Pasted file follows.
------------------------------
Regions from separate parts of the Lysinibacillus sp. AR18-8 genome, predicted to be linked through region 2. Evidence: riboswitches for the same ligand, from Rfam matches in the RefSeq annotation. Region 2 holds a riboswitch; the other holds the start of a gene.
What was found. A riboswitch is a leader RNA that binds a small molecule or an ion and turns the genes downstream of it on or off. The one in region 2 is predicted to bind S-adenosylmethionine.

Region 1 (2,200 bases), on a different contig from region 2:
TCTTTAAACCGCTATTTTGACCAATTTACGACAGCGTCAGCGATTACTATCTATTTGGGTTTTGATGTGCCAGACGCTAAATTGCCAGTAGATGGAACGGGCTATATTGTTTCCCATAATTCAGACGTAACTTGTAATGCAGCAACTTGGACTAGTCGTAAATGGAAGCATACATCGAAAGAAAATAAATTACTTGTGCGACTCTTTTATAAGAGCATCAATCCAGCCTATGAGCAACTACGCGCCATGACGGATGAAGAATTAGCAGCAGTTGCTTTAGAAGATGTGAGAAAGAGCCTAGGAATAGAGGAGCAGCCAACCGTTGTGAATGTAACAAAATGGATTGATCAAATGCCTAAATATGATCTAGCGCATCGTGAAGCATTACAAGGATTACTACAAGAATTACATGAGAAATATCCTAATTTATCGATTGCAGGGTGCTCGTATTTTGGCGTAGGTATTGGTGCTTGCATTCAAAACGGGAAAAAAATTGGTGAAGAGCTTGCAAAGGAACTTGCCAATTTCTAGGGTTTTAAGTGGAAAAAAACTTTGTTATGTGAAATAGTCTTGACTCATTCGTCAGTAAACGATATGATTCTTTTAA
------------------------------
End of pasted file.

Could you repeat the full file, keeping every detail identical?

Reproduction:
Regions from separate parts of the Lysinibacillus sp. AR18-8 genome, predicted to be linked through region 2. Evidence: riboswitches for the same ligand, from Rfam matches in the RefSeq annotation. Region 2 holds a riboswitch; the other holds the start of a gene.
What was found. A riboswitch is a leader RNA that binds a small molecule or an ion and turns the genes downstream of it on or off. The one in region 2 is predicted to bind S-adenosylmethionine.

Region 1 (2,200 bases), on a different contig from region 2:
TCTTTAAACCGCTATTTTGACCAATTTACGACAGCGTCAGCGATTACTATCTATTTGGGTTTTGATGTGCCAGACGCTAAATTGCCAGTAGATGGAACGGGCTATATTGTTTCCCATAATTCAGACGTAACTTGTAATGCAGCAACTTGGACTAGTCGTAAATGGAAGCATACATCGAAAGAAAATAAATTACTTGTGCGACTCTTTTATAAGAGCATCAATCCAGCCTATGAGCAACTACGCGCCATGACGGATGAAGAATTAGCAGCAGTTGCTTTAGAAGATGTGAGAAAGAGCCTAGGAATAGAGGAGCAGCCAACCGTTGTGAATGTAACAAAATGGATTGATCAAATGCCTAAATATGATCTAGCGCATCGTGAAGCATTACAAGGATTACTACAAGAATTACATGAGAAATATCCTAATTTATCGATTGCAGGGTGCTCGTATTTTGGCGTAGGTATTGGTGCTTGCATTCAAAACGGGAAAAAAATTGGTGAAGAGCTTGCAAAGGAACTTGCCAATTTCTAGGGTTTTAAGTGGAAAAAAACTTTGTTATGTGAAATAGTCTTGACTCATTCGTCAGTAAACGATATGATTCTTTTAA